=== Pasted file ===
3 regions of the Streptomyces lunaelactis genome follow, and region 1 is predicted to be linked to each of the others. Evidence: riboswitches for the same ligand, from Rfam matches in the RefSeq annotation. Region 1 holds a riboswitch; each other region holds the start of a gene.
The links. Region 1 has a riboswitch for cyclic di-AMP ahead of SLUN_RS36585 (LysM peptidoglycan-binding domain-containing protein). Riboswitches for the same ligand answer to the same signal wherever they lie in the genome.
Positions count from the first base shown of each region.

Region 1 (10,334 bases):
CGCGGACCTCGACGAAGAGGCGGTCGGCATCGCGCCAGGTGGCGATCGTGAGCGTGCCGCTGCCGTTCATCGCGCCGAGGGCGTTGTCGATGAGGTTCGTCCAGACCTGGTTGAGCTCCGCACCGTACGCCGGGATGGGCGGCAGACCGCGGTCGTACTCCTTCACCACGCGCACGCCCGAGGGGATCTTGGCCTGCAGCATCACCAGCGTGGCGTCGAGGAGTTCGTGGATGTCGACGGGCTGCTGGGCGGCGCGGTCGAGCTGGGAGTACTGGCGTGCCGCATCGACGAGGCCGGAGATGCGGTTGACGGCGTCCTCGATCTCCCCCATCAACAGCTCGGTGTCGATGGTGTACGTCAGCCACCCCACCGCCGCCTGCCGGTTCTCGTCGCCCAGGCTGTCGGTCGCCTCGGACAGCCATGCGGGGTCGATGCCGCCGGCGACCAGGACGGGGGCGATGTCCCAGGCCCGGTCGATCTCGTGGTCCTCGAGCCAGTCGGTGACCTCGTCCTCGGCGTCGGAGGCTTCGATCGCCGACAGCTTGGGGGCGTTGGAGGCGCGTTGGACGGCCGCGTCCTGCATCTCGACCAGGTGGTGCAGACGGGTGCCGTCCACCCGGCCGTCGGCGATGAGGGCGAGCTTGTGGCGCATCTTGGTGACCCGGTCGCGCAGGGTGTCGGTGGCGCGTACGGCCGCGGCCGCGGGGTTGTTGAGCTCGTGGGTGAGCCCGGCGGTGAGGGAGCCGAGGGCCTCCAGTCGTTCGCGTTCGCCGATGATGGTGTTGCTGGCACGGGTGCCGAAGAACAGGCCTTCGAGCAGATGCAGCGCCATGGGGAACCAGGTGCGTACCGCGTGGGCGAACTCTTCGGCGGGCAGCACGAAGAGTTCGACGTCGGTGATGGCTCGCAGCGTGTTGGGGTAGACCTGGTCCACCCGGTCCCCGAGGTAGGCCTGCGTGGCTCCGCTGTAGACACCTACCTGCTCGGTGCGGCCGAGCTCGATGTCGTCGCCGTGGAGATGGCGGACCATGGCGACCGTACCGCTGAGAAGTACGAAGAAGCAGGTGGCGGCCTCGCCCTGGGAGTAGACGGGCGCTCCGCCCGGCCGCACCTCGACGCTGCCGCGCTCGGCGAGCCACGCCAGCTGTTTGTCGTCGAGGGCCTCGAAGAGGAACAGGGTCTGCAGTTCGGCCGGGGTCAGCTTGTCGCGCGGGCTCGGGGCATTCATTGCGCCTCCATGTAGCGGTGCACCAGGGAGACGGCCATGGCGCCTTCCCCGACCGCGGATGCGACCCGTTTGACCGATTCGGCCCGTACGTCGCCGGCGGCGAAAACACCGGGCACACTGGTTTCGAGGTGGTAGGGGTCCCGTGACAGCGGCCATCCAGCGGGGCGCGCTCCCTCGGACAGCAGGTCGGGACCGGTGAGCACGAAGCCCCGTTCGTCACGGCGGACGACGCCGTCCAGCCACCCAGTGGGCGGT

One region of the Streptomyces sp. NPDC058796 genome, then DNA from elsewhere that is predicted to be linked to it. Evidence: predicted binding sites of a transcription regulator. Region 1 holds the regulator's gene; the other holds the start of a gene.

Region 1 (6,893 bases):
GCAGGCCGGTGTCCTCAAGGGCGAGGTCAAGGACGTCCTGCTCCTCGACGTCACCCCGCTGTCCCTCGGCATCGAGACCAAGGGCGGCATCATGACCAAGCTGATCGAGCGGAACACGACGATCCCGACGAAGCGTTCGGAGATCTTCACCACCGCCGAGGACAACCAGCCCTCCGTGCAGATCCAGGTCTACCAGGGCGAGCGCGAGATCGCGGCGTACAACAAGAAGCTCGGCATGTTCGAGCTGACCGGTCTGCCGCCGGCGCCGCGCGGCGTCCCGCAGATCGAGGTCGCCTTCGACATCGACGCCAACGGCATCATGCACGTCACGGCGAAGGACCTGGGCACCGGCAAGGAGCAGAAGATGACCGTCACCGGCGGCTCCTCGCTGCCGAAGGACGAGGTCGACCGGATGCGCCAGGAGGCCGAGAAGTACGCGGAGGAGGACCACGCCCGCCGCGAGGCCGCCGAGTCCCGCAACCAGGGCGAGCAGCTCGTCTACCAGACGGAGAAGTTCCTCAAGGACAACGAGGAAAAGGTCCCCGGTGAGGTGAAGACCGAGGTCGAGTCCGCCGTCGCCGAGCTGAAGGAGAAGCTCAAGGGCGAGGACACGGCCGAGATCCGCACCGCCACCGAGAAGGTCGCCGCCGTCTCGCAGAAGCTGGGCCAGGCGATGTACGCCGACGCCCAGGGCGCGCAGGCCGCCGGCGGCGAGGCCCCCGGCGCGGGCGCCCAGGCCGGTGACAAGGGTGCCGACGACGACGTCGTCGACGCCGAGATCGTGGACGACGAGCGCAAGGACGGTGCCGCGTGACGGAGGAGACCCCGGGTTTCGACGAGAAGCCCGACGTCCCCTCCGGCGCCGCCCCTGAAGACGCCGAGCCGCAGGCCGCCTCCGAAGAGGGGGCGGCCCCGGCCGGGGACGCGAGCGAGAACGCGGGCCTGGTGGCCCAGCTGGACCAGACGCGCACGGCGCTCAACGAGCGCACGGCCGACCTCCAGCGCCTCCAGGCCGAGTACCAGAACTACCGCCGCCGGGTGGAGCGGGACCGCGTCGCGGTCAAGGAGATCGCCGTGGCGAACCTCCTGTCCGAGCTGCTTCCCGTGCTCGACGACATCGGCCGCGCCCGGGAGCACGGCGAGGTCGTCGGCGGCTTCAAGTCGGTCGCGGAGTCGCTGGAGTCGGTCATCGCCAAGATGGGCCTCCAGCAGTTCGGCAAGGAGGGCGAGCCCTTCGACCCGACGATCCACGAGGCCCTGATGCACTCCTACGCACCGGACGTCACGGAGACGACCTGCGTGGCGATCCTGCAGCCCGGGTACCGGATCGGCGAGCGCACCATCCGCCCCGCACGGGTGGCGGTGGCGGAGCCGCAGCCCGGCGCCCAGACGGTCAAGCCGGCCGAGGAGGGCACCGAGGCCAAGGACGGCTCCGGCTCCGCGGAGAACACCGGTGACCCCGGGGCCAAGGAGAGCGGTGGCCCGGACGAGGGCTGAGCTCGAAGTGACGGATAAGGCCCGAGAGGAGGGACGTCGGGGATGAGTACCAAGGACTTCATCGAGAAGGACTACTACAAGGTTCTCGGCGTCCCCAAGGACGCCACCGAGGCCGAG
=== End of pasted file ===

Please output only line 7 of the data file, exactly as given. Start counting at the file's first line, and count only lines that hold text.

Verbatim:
Region 1 (6,893 bases):